- Texture – texture is very important when plating. Texture add stunning auditory clues about what you are eating. Texture can range from smooth to crunchy and includes everything in between. Nancy Gloopy would be a texture (not a good one, but a texture). Foods with relative textures look boring together. As a general rule, smooth and grainy and coarse and fluffy work well together. Believe it or not, texture improves flavor.
- Shape – dramatic presentations rely greatly on shape. ALWAYS AVOID ALL FOODS ON A COMPOSED PLATE BEING THE SAME SHAPE! (or color, refer above). Different shapes provide contrast and character to your composed plate.
How to use the color, texture, and shape for final arrangement –
Use your own personal flair and style to compose your final plate using the three criteria above. Here are more things to keep in mind when balancing the plate harmony-
- Strike a balance between overcrowding and negative space (negative space plating is a whole different animal – you are actually charging people for nothing). Food should steer clear of the plate rim, and depending on the style of plating should generally stay towards the center of the plate.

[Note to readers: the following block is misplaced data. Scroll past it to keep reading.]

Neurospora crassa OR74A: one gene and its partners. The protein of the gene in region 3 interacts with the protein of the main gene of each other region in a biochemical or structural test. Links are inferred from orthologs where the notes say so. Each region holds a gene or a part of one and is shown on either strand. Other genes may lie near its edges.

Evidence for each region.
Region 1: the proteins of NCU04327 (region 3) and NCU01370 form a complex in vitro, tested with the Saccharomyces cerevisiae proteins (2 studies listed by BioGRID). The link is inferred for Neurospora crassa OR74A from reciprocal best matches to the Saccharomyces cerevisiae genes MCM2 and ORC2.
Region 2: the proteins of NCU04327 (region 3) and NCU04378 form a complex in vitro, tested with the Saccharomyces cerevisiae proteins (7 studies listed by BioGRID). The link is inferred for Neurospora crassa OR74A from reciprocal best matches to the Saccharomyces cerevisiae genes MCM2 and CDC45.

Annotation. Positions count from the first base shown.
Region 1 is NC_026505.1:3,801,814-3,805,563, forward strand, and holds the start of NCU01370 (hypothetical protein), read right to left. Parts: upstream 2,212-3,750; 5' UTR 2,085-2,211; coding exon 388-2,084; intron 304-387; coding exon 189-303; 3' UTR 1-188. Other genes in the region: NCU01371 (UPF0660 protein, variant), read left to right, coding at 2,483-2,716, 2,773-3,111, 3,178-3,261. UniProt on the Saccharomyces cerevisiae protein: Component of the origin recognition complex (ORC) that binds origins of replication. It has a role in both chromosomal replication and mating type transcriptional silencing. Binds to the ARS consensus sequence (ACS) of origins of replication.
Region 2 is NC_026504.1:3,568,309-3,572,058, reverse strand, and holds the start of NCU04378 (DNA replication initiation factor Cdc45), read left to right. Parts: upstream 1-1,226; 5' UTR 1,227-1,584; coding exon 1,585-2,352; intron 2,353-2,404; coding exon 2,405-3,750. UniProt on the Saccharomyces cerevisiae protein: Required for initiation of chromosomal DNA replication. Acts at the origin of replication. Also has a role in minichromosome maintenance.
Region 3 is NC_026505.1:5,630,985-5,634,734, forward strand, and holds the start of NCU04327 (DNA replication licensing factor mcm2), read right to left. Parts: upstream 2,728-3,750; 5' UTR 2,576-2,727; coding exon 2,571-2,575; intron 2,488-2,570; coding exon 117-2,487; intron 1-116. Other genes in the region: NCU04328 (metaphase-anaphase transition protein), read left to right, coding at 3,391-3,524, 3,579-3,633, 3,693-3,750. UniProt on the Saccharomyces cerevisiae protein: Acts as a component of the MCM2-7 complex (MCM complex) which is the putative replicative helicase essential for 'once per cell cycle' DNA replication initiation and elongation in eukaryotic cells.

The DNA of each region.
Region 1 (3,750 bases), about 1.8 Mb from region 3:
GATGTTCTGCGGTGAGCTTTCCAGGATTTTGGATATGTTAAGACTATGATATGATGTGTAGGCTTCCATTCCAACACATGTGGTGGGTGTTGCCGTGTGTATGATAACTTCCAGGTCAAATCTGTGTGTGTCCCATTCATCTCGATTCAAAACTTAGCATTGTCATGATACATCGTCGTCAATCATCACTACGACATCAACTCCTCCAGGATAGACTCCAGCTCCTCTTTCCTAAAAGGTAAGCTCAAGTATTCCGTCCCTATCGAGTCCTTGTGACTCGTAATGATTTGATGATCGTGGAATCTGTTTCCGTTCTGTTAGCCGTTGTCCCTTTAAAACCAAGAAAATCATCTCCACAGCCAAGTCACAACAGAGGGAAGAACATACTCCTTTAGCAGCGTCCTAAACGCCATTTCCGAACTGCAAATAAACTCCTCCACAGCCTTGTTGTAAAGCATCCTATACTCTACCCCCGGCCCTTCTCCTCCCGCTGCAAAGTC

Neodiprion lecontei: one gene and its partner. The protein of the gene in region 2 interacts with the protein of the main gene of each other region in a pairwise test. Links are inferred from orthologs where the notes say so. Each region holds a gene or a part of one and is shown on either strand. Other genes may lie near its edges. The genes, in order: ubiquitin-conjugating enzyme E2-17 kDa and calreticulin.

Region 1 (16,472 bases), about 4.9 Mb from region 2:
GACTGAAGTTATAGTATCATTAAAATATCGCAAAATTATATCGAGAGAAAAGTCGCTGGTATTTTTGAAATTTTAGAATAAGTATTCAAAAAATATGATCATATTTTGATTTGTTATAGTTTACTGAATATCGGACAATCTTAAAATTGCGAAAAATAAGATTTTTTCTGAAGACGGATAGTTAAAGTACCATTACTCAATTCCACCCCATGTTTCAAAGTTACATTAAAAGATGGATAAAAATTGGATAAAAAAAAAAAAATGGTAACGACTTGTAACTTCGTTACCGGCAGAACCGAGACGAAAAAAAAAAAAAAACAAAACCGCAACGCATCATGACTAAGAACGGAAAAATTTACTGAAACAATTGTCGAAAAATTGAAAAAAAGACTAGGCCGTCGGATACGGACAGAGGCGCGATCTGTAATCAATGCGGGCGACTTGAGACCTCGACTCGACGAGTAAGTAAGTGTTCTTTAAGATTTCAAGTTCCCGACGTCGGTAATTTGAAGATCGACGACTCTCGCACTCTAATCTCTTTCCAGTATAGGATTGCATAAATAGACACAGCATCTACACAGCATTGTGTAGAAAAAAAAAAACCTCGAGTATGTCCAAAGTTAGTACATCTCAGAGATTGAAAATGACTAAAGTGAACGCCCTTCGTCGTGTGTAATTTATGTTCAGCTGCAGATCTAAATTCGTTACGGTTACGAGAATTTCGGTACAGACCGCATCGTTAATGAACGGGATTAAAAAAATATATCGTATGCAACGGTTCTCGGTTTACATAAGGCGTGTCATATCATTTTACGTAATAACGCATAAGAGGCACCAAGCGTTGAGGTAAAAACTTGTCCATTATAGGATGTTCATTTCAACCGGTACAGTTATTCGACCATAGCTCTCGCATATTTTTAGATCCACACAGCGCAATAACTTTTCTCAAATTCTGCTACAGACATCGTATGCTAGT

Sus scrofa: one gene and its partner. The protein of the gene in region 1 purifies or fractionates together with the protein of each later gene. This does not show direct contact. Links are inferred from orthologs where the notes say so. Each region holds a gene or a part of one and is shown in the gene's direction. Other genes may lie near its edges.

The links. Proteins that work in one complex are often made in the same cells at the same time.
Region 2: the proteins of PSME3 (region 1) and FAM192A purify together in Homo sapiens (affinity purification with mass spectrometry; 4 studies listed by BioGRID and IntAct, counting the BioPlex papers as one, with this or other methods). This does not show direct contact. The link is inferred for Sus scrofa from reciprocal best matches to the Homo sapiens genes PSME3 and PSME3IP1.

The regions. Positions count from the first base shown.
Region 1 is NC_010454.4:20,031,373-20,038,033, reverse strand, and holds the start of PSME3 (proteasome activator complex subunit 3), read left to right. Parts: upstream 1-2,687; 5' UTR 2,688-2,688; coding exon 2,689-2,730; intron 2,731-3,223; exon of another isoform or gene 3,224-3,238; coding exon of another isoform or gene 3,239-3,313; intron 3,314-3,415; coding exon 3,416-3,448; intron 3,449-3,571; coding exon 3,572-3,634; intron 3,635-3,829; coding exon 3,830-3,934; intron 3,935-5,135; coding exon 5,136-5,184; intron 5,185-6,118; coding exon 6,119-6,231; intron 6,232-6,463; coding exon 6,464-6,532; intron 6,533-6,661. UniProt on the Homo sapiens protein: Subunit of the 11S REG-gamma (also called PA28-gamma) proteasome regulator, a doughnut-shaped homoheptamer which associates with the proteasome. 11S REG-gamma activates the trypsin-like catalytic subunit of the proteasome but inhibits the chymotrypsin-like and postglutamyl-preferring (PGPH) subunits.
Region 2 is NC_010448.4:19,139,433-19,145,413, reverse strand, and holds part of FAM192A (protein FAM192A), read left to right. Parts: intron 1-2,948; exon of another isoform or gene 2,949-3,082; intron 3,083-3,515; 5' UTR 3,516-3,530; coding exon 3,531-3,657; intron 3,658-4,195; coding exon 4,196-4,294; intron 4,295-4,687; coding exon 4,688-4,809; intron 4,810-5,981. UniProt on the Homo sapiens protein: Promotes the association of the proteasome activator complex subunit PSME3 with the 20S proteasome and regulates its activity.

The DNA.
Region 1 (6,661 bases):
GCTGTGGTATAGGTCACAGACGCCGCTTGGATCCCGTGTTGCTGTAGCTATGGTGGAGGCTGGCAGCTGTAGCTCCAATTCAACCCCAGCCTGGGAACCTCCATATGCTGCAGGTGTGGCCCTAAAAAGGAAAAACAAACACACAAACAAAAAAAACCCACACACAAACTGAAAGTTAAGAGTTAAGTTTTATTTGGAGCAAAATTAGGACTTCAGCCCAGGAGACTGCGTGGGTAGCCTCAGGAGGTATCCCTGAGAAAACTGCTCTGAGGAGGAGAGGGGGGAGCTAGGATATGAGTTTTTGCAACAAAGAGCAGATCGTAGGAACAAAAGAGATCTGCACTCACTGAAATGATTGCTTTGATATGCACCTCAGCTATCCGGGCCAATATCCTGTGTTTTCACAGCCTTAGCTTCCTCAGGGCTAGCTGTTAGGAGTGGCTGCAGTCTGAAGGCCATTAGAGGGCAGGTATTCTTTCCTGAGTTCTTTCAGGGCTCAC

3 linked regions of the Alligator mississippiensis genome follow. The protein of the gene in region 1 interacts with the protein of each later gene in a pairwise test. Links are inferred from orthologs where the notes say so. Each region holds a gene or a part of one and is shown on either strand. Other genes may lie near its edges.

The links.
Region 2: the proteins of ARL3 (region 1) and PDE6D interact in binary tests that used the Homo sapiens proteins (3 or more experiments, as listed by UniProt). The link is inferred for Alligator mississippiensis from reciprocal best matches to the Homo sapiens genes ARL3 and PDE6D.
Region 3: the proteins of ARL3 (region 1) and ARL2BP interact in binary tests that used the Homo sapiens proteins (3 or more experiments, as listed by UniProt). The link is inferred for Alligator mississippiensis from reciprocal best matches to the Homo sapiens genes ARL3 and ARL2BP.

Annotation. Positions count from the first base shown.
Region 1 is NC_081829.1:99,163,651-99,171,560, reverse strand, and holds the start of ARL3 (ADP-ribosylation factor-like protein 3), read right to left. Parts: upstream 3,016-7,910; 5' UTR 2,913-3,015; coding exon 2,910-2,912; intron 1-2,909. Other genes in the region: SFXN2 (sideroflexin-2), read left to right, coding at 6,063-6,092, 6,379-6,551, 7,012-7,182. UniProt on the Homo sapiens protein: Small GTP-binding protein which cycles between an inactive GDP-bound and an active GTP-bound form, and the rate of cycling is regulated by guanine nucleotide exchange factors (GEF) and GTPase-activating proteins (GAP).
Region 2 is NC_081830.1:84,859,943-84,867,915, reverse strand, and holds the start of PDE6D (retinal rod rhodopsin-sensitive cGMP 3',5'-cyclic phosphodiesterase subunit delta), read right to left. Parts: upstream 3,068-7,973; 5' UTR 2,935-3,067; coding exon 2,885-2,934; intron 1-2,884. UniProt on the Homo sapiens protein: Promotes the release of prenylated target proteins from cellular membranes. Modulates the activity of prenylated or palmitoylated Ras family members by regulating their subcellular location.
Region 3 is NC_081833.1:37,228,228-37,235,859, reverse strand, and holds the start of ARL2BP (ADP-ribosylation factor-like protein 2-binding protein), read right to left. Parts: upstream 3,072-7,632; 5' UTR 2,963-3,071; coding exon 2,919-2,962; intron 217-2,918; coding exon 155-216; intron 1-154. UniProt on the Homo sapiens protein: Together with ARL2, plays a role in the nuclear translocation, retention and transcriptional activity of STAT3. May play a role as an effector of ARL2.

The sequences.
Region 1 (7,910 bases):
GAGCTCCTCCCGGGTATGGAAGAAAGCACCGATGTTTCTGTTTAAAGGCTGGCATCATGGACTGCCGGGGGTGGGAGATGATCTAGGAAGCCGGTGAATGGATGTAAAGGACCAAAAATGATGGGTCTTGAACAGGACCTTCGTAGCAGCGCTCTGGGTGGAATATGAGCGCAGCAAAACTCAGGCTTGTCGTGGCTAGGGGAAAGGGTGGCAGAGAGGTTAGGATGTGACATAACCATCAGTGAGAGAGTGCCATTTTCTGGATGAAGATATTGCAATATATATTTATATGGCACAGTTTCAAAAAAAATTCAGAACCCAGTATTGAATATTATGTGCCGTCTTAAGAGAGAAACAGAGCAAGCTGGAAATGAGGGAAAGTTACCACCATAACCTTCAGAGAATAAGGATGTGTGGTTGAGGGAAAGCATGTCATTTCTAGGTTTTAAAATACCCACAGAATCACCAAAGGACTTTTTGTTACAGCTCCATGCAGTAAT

- Choosing a focal point for the plate is key for visual attraction! Architecturally speaking, the eye makes the focal point on the plate the highest point. Manipulating height variances is a great way to provide the guest with a story about what they are about to eat. GENERALLY SPEAKING a hole in the middle of the plate will confuse the eyes, and the eyes will be drawn to gap trying to figure out what’s missing. This is detract from taste – believe me. Height is established by structure so placement is of the upmost importance. Also, as it relates to structure – avoid plating foods that will crumble around the edge closet to the diner. This will hopefully act as a precaution for anything mistakenly ending up in the diners lap when slicing or during consumption. People are generally messy eaters – get ahead of it with plating.
- Does your plate have a natural flow? Since the focal point of the plate is its highest point, maybe make the focal point to the back to the plate and let your eyes lead up to it. This creates drama! Fanned foods are a great way to incorporate flow.
Dessert Plating (Dessert Course):
There are 4 basic elements to a plated dessert: Main Item, Sauce, Garnish, Crunch. Desserts with a frozen component have a fifth element – Temperature.
- Main Item – The focal point of the plate. The weight of the main item should be no more than 5 ounces.
- Sauce – Sauces either compliment or contrast the main item. Multiple sauces are often used when doing plated desserts. Sauces total weight should not exceed 2 ounces.